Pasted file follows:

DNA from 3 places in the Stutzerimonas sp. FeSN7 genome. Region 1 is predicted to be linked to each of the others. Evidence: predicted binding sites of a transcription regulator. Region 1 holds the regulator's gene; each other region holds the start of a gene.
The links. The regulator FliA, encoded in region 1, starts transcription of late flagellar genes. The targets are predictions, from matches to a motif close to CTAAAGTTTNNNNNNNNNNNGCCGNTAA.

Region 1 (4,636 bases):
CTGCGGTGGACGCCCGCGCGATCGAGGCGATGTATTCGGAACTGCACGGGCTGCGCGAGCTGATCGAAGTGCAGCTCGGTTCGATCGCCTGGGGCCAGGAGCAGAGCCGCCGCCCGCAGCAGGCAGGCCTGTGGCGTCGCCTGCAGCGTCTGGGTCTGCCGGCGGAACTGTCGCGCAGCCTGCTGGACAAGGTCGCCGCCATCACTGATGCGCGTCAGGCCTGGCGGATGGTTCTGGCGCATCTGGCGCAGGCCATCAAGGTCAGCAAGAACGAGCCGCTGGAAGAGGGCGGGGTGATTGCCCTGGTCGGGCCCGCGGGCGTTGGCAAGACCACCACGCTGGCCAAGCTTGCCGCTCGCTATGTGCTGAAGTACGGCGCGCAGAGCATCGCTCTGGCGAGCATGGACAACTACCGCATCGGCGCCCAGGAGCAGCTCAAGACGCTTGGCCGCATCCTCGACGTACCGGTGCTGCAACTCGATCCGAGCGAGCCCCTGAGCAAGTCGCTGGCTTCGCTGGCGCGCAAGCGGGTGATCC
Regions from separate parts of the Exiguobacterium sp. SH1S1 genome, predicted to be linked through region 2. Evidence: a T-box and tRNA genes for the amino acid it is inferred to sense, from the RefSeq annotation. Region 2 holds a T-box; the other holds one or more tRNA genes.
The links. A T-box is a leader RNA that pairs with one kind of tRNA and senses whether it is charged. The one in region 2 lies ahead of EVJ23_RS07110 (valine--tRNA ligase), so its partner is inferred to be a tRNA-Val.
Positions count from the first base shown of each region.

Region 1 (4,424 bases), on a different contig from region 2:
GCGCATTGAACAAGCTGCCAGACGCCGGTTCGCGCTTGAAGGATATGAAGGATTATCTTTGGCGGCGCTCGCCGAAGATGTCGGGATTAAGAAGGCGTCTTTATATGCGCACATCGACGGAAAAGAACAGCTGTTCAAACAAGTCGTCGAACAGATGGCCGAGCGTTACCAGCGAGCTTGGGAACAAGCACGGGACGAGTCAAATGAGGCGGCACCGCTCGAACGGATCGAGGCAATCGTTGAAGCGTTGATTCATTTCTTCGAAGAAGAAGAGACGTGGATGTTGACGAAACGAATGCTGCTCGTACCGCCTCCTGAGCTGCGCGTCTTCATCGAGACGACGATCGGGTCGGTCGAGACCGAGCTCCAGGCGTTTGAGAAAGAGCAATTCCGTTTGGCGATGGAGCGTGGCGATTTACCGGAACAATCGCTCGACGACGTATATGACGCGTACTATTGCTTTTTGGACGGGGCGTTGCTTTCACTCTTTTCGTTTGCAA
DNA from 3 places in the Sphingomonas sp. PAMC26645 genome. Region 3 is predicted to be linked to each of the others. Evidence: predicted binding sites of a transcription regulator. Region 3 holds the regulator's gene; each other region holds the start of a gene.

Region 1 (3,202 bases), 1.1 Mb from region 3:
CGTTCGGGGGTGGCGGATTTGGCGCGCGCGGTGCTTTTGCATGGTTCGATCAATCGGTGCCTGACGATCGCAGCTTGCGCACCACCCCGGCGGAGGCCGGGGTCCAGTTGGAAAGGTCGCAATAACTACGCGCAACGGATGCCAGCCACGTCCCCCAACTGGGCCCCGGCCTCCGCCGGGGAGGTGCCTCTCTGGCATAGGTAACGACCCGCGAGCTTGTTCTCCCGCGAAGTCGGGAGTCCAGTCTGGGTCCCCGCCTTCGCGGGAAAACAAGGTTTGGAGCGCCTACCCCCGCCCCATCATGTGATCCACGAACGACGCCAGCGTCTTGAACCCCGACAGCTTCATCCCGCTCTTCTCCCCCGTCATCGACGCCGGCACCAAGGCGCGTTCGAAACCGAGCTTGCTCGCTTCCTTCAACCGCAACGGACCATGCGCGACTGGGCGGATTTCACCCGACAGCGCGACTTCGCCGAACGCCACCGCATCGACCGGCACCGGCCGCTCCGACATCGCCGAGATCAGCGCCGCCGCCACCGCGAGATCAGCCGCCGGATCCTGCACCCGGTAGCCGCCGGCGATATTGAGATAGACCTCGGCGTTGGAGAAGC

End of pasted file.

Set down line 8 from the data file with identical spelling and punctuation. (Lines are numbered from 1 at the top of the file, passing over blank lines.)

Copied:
Region 1 (4,424 bases), on a different contig from region 2: